“I hated politics and politicians,” said Italo Balbo. Like many Italian veterans of World War I, he had come home to a land of economic chaos and political corruption. Italy's constitutional government, he felt, “had betrayed the hopes of soldiers, reducing Italy to a shameful peace.” Disgusted and angry, Balbo rallied behind a fiercely nationalist leader, Benito Mussolini. Mussolini's rise to power in the 1920s served as a model for ambitious strongmen elsewhere in Europe.
Mussolini and the National Fascist Party led the March on Rome in October 1922. Fewer than 30,000 men participated in the march, but the king feared a civil war and asked Mussolini to form a cabinet.
When Italy agreed to join the Allies in 1915, France and Britain secretly promised to give Italy certain Austro-Hungarian territories that had large Italian populations. When the Allies won, Italy received some of the promised territories, but others became part of the new Yugoslavia. The broken promises outraged Italian nationalists.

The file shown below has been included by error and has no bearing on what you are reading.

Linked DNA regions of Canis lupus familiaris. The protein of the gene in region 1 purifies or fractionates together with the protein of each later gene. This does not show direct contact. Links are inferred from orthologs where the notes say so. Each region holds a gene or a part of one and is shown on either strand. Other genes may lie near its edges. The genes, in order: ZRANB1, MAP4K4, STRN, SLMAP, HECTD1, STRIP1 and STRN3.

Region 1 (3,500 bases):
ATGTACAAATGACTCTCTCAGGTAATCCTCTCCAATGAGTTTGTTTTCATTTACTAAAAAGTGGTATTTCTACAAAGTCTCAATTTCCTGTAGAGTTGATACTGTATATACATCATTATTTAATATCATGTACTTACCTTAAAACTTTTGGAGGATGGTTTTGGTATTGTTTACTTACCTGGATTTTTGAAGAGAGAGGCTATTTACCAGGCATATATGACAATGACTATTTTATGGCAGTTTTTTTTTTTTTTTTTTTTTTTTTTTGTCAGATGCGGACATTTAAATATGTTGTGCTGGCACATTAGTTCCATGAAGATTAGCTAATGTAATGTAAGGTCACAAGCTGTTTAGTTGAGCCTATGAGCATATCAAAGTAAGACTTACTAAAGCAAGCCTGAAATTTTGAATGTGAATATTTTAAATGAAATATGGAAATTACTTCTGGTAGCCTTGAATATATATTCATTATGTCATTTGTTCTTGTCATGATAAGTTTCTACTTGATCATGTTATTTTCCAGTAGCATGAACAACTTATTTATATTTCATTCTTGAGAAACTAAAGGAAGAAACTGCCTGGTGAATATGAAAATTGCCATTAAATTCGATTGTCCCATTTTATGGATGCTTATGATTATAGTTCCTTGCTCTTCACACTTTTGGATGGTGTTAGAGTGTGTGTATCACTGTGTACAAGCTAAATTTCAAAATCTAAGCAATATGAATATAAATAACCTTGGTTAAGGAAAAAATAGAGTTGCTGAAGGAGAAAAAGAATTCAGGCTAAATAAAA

In the postwar years, disorders within Italy multiplied. Inspired in part by the Russian Revolution, peasants seized land, and workers went on strike or seized factories. Their actions frightened landowners and industrialists who had traditionally held power.
Amid the chaos, returning veterans faced unemployment. Trade declined and taxes rose. The government, split into feuding factions, seemed powerless to end the crisis.
Into this turmoil stepped Benito Mussolini. The son of a socialist blacksmith and a teacher, Mussolini had been a socialist in his youth. During the war, however, he rejected socialism for intense nationalism. In 1919, he organized veterans and other discontented Italians into the Fascist party.